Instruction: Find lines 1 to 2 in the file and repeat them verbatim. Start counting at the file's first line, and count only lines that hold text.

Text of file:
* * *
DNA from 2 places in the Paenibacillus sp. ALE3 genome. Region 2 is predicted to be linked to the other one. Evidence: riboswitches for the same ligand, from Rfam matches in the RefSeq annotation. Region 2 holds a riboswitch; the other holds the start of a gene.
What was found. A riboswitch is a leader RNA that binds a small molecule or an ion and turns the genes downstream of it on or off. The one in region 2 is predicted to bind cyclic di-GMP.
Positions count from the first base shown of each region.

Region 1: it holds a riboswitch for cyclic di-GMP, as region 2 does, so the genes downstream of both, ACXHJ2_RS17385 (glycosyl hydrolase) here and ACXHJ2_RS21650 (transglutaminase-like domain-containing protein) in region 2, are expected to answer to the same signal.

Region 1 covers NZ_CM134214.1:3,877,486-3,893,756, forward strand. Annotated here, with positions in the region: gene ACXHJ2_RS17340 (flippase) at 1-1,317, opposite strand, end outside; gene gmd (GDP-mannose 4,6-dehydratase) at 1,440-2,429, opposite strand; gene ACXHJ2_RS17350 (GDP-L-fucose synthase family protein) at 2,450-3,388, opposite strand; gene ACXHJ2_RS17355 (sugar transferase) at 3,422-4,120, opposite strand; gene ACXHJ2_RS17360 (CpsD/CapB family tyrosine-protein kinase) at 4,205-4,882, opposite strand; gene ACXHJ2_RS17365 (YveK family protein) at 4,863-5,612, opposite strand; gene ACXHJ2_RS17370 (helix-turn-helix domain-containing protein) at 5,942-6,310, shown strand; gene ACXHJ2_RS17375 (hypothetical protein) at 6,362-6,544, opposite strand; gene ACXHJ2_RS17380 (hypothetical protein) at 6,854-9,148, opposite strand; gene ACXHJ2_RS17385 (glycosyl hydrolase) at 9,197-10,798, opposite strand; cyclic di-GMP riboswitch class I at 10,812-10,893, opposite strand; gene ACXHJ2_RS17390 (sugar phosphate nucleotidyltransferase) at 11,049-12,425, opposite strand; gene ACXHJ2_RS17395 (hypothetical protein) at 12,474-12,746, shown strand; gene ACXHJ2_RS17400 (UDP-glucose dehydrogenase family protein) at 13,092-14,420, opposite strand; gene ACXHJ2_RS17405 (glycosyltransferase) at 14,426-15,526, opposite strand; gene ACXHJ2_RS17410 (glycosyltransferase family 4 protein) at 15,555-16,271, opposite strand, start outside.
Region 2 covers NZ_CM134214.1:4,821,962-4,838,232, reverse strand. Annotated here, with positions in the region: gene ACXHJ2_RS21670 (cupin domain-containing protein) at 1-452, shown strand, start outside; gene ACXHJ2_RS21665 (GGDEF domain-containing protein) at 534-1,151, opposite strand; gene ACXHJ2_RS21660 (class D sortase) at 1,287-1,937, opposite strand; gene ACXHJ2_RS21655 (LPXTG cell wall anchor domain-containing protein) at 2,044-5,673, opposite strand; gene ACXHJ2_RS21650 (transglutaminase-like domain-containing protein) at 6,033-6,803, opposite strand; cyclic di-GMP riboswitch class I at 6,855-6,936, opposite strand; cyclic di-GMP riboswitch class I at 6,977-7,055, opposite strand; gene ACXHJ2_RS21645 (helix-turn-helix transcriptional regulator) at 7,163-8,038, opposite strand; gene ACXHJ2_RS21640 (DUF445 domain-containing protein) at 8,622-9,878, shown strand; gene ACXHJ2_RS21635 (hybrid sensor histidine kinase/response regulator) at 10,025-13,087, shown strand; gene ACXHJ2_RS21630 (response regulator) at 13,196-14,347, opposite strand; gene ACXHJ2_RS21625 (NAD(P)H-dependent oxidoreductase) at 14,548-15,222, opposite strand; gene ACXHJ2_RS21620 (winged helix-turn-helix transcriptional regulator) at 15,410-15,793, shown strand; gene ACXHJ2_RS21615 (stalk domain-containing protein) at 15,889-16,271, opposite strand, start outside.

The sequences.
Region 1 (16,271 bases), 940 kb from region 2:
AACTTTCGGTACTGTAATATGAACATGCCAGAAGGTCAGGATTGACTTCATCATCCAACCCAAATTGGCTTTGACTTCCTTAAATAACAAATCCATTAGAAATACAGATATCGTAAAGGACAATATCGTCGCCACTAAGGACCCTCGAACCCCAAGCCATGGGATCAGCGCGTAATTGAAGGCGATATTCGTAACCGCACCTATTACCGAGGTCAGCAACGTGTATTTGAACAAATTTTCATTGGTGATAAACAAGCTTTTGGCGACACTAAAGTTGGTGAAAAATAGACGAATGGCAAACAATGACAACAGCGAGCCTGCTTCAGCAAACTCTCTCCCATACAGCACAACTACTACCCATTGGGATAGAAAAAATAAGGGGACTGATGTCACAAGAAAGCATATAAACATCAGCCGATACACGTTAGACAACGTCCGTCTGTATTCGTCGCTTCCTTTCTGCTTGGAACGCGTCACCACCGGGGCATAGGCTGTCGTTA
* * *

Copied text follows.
DNA from 2 places in the Paenibacillus sp. ALE3 genome. Region 2 is predicted to be linked to the other one. Evidence: riboswitches for the same ligand, from Rfam matches in the RefSeq annotation. Region 2 holds a riboswitch; the other holds the start of a gene.
What was found. A riboswitch is a leader RNA that binds a small molecule or an ion and turns the genes downstream of it on or off. The one in region 2 is predicted to bind cyclic di-GMP.